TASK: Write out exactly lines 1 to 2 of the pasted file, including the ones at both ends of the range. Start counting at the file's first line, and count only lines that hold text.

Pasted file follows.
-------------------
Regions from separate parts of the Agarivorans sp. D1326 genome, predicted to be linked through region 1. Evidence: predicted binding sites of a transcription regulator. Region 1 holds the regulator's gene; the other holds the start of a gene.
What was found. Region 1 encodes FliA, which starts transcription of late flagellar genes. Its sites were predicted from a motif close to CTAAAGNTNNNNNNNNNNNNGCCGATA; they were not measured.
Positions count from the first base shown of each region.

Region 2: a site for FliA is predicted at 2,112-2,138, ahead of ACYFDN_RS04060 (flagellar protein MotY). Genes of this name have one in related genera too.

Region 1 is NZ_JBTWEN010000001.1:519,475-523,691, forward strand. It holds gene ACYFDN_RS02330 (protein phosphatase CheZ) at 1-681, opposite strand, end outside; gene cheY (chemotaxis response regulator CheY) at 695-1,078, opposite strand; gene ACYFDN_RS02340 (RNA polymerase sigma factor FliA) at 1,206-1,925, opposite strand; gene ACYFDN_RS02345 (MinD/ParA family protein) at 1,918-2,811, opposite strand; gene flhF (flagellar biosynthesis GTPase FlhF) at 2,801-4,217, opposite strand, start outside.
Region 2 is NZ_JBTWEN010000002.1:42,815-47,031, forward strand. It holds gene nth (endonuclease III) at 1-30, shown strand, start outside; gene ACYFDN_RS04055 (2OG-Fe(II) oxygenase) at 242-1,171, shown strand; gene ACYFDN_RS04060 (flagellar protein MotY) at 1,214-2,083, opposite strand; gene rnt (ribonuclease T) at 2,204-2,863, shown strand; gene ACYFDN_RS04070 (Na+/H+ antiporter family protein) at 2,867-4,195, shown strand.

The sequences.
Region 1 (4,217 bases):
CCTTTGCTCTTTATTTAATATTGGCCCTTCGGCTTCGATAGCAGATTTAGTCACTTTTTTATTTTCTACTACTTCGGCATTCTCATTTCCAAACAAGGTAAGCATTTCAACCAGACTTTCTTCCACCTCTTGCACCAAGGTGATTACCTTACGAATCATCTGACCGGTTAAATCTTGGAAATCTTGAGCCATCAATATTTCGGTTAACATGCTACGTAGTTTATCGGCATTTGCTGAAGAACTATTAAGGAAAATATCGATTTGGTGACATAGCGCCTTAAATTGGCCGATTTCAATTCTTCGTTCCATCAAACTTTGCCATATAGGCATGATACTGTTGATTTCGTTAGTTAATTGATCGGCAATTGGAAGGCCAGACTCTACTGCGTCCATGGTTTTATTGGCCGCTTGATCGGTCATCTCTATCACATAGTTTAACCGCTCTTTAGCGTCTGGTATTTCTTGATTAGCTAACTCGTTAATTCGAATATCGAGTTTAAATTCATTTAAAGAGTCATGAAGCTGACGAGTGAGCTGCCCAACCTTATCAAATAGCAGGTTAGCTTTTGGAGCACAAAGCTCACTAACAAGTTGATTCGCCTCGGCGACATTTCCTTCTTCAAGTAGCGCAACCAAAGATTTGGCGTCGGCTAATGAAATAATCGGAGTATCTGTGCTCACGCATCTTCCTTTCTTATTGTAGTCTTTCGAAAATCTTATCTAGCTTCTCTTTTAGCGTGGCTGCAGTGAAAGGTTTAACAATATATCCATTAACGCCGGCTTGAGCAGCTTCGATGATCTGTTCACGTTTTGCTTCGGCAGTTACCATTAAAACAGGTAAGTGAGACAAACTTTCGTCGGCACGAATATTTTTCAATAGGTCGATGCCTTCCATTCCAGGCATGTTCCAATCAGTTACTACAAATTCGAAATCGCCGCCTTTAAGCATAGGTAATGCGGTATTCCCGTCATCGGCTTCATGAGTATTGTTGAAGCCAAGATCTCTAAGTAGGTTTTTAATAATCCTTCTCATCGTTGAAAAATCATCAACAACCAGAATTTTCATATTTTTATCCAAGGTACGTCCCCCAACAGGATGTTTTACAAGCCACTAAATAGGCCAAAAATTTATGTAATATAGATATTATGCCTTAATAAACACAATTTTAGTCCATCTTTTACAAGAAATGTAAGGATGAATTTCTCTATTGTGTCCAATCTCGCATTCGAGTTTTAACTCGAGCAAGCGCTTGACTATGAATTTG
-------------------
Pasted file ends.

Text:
Regions from separate parts of the Agarivorans sp. D1326 genome, predicted to be linked through region 1. Evidence: predicted binding sites of a transcription regulator. Region 1 holds the regulator's gene; the other holds the start of a gene.
What was found. Region 1 encodes FliA, which starts transcription of late flagellar genes. Its sites were predicted from a motif close to CTAAAGNTNNNNNNNNNNNNGCCGATA; they were not measured.